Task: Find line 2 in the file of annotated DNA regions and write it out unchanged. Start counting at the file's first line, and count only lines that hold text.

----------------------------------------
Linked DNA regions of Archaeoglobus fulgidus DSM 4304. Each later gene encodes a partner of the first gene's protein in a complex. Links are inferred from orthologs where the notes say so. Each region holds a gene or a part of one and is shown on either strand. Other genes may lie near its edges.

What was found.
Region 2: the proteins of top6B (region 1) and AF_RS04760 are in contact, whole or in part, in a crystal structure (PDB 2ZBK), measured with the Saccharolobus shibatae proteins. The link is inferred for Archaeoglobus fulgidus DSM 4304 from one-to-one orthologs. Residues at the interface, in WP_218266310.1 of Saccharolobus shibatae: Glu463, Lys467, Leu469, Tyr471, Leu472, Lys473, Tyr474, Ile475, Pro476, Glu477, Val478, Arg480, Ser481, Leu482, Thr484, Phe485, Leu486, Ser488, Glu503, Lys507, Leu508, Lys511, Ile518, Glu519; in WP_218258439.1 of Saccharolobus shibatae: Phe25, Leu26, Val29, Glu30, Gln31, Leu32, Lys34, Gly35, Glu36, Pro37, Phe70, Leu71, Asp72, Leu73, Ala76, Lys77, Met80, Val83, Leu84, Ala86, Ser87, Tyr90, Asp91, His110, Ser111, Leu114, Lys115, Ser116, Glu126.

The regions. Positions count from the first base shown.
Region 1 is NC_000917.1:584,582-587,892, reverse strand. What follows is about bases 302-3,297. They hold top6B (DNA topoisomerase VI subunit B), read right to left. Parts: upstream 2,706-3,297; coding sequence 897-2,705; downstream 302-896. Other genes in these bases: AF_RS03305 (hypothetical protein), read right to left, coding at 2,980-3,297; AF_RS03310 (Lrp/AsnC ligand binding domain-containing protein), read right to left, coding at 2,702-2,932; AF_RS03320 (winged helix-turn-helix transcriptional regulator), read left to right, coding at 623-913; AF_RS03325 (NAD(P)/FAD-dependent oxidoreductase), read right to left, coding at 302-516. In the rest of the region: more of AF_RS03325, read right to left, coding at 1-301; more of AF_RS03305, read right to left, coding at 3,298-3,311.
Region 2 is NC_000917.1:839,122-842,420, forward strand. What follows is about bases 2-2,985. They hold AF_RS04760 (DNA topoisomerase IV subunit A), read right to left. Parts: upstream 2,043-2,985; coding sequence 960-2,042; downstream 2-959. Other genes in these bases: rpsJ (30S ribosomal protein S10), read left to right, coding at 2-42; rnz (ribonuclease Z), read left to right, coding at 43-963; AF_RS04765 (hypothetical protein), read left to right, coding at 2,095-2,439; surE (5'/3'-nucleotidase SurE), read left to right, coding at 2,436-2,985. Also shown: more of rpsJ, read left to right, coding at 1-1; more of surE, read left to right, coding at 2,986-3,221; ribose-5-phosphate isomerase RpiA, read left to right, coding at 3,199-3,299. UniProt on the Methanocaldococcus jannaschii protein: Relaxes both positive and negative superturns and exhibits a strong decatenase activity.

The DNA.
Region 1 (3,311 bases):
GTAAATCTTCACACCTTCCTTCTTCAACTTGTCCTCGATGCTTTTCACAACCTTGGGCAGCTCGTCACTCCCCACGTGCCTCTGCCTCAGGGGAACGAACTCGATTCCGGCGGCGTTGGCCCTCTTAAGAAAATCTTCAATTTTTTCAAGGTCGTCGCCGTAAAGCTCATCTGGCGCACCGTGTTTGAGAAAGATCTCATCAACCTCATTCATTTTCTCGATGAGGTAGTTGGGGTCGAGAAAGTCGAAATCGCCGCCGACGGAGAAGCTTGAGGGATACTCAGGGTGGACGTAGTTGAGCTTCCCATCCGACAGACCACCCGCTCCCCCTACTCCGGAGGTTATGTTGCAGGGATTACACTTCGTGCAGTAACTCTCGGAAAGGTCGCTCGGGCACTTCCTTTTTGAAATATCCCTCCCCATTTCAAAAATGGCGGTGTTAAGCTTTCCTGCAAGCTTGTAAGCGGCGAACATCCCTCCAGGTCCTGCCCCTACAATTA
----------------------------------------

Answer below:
What was found.